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23 JUNE 2017

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Tanaka Wins War With Acosta


Kosei Tanaka
Kosei Tanaka

By Derek Bonnett

 

In other Japanese action, Japanese Wonder Kid, Kosei Tanaka, put his light flyweight title on the line against little known Angel Acosta at Takeda Teva Ocean Arena in Nagoya, Aichi, Japan. Tanaka was making the first defense of his title against the Puerto Rican challenger. The two boxers let it all hang out for twelve action packed rounds which saw the champion retaining his title, but the challenger had plenty of room to gripe with the final scores.

 

Acosta, 26, started spectacularly, working behind his jab and fighting with supreme confidence. He demonstrated very natural fighter instincts as he pressed forward and timed his one-twos excellently down the middle. Acosta bobbed and weaved his way inside and made the champion look rather ordinary over the first three rounds. Over the first nine minutes, it was Tanaka who ate the biggest shots, but the champion took them well and never faltered. Acosta countered more as Tanaka let his hands go and built a nice 30-27 unofficially on the SecondsOut scorecard. However, the champion came out for the fourth with renewed vigor and opened up with his punches to initiate the best-two way action of the bout up to this stage. Both boxers ripped one two down the middle or to the trunk of his opponent. Tanaka took over after the first minute to earn the round.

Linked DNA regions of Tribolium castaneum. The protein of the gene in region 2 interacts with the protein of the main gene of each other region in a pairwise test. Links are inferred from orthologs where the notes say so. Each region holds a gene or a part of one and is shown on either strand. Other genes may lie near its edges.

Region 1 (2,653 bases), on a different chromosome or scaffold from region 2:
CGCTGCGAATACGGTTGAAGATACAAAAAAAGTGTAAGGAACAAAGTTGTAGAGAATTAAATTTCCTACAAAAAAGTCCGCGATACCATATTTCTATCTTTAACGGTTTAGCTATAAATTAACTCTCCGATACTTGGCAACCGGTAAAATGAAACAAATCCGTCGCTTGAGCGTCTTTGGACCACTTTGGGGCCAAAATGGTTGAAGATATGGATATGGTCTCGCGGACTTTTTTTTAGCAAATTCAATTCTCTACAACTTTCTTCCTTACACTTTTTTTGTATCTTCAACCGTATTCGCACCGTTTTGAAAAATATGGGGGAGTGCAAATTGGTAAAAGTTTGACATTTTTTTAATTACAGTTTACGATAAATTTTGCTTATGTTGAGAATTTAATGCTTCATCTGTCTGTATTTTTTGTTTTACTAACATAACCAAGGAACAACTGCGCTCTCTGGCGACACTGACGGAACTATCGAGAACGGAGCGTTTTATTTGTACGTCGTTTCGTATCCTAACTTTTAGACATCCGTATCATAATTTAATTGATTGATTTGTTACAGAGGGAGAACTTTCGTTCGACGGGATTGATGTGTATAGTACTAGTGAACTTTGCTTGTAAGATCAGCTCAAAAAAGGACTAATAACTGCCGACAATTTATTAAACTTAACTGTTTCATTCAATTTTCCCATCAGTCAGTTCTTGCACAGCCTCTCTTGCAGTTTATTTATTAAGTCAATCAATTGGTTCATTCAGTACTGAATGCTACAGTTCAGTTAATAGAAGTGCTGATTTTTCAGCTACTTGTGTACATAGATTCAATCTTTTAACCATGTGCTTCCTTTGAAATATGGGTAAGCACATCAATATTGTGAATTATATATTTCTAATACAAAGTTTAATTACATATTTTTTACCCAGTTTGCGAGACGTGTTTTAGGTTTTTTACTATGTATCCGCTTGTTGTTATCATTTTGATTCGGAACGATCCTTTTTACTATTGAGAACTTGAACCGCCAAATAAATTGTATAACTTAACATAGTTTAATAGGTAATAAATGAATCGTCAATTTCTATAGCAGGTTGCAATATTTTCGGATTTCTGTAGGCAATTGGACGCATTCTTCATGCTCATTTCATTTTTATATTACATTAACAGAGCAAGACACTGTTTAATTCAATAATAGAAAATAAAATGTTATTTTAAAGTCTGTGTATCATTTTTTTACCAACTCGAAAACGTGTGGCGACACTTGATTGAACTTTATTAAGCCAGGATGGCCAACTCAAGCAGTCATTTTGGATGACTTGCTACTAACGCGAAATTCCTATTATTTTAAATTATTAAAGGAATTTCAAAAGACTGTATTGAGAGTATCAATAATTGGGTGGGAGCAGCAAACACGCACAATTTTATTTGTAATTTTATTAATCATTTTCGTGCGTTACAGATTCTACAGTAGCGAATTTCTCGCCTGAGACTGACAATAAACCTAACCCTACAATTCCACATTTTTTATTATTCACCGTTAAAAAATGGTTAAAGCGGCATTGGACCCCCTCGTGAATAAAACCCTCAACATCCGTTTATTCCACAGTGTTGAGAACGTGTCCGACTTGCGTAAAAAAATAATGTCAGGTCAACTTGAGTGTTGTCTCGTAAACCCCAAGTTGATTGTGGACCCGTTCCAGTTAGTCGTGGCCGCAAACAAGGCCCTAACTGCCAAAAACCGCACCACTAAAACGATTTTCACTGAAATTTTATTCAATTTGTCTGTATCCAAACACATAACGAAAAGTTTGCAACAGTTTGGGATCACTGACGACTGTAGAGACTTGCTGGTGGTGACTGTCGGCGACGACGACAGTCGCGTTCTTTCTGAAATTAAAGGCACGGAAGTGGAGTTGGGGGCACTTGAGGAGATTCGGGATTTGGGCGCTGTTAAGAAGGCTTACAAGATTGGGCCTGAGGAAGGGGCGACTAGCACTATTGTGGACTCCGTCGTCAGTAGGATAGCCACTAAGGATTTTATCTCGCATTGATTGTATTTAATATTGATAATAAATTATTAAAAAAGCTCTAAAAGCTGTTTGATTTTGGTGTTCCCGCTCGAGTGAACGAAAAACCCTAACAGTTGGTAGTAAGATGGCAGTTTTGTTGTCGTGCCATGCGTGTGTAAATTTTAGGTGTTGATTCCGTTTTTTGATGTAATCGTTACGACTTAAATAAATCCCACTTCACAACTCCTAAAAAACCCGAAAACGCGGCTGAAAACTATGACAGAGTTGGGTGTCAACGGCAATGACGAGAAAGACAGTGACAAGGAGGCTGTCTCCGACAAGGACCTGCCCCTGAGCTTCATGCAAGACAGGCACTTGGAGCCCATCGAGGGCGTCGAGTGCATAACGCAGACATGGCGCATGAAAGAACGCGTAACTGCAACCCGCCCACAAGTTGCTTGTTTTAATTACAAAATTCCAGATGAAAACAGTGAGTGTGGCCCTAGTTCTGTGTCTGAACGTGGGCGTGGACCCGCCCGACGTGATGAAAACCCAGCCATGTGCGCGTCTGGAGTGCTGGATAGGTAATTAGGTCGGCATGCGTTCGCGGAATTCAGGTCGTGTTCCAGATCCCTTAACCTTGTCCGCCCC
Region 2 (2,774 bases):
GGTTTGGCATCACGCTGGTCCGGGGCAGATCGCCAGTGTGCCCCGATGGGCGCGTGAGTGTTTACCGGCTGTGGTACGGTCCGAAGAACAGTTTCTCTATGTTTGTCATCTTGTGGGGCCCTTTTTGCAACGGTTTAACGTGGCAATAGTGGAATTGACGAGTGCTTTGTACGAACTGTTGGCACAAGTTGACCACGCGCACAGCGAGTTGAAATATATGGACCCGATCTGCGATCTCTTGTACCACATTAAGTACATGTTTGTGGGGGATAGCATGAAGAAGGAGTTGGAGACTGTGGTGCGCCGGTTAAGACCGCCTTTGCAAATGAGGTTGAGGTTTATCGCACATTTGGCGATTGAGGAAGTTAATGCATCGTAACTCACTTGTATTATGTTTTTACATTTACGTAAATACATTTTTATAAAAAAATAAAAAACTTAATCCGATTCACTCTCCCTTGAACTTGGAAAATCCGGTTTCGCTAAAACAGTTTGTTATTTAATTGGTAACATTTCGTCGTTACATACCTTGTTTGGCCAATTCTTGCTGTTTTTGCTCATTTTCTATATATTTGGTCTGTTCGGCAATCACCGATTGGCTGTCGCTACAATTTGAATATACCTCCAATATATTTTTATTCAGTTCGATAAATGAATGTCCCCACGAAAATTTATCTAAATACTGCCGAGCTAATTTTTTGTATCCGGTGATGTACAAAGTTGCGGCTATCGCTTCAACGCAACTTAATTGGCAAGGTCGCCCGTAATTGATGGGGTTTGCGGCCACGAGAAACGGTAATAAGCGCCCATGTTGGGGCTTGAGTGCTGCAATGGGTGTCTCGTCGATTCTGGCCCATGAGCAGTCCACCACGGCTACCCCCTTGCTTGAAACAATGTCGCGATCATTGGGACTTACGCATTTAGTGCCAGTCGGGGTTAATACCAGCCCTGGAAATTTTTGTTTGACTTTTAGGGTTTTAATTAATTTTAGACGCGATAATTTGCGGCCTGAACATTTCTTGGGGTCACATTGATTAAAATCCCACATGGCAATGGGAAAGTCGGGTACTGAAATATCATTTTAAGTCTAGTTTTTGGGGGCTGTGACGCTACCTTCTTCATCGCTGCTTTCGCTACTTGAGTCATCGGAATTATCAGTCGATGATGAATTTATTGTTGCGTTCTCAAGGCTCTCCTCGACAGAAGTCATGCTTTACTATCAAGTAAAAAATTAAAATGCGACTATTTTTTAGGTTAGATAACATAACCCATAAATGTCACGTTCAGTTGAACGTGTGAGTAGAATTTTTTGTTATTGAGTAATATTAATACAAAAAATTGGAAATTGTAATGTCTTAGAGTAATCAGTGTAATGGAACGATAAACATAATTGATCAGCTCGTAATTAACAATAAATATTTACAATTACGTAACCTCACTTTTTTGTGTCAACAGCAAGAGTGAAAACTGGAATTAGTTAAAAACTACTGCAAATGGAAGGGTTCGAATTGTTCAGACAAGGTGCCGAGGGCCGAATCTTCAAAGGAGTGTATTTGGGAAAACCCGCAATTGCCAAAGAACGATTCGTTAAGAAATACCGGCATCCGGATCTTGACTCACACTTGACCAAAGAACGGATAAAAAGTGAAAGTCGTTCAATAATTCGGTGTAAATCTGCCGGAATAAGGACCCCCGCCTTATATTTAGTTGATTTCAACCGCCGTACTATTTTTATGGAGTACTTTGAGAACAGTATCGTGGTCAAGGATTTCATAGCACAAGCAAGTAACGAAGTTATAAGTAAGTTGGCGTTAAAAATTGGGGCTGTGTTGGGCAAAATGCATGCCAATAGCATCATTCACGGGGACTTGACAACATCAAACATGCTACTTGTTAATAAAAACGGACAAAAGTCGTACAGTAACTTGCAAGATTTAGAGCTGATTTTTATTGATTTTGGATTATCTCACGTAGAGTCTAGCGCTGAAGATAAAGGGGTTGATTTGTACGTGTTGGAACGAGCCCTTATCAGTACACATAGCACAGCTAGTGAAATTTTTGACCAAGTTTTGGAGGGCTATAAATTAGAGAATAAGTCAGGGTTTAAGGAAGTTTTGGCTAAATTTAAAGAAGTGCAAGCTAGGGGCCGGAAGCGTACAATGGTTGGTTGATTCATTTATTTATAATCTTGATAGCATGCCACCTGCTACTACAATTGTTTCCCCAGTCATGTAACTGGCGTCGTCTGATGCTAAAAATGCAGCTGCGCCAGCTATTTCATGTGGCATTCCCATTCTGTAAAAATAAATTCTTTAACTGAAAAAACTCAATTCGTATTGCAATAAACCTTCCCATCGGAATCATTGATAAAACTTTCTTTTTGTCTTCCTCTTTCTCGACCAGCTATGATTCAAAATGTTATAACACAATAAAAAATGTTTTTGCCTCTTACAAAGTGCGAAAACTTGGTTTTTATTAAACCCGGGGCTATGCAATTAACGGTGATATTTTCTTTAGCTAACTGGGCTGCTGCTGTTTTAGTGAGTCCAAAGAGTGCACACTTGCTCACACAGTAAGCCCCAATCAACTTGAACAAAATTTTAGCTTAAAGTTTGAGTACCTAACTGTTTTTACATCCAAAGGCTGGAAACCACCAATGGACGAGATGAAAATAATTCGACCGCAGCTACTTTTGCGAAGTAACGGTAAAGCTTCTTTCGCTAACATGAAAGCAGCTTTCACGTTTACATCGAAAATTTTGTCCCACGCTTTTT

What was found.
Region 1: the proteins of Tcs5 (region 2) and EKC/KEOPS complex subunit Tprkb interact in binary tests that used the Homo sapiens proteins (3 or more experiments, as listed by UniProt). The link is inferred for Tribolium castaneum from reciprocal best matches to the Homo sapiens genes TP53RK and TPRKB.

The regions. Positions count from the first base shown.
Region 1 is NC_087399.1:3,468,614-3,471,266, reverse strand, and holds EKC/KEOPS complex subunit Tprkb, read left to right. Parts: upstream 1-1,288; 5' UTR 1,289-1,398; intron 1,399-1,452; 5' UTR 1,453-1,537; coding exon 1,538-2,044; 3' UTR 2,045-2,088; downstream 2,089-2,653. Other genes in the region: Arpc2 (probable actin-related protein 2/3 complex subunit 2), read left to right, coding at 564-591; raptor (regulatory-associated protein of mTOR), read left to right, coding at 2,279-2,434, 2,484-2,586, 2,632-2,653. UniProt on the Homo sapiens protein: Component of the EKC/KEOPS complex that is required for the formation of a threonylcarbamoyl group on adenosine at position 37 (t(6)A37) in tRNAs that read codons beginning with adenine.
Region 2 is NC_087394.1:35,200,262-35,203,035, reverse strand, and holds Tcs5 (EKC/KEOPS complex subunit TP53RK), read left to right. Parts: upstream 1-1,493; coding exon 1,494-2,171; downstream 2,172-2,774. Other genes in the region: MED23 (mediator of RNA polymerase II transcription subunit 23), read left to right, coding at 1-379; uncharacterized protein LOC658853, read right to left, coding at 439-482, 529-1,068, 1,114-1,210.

Tanaka, 21, dropped Acosta with a compact right hand on the inside. The challenger took a seat, but rose to his feet to control much of the round with composed boxing. Tanaka did not carry his momentum long though. Acosta easily outboxed him in spots and set back to parry much of the Japanese fighter’s offense in the sixth. The champion moved his shots downstairs to gain an advantage, but Acosta kept things close and landed his shots cleanly, consistently keeping the higher volume. The Tanaka we have come to know and respect resurfaced in round eight. Acosta was kept on his heels and on less steady legs for nearly three minutes. The champion led by only one point unofficially on the SecondsOut card up to this point.

 

Acosta willingly met Tanaka in a phone booth war to start round nine. The challenger gave it all, but in the trenches, Tanaka’s power was rewarded as he landed the more telling blows. Neither man took a back step for long and the leather was blistering. In the tenth, Acosta did virtually nothing wrong, but Tanaka was winning these rounds rather than Acosta losing them. The pace was frenetic and Tanaka was digging deep to preserve his unbeaten record and his title. Acosta, also not letting his "0" go easily, established himself as a clear top ten threat with the verdict seemingly still up in the air. The toe to toe action continued into the eleventh as both fired punches to establish both offense and defense. The phone booth warfare was furious and Acosta actually looked to land more cleanly and more often even if his shots were not carrying the same impact. In the final round, Acosta used his superior technical boxing skills to control the first minute, but the champion finished strongly over the last two minutes. Both champion and challenger punishes the stomach, chest, and arms of his foe while trying to land the knockout blow. It never came, but fans were left with a fabulous twelve round bout.

 

SecondsOut had Tanaka retaining his title narrowly 115-113. However, the official scores saw the champion winning comfortably 117-110 twice and 116-111. Tanaka lifted his record to 9-0-0 (5). Acosta dipped to 16-1-0 (16).




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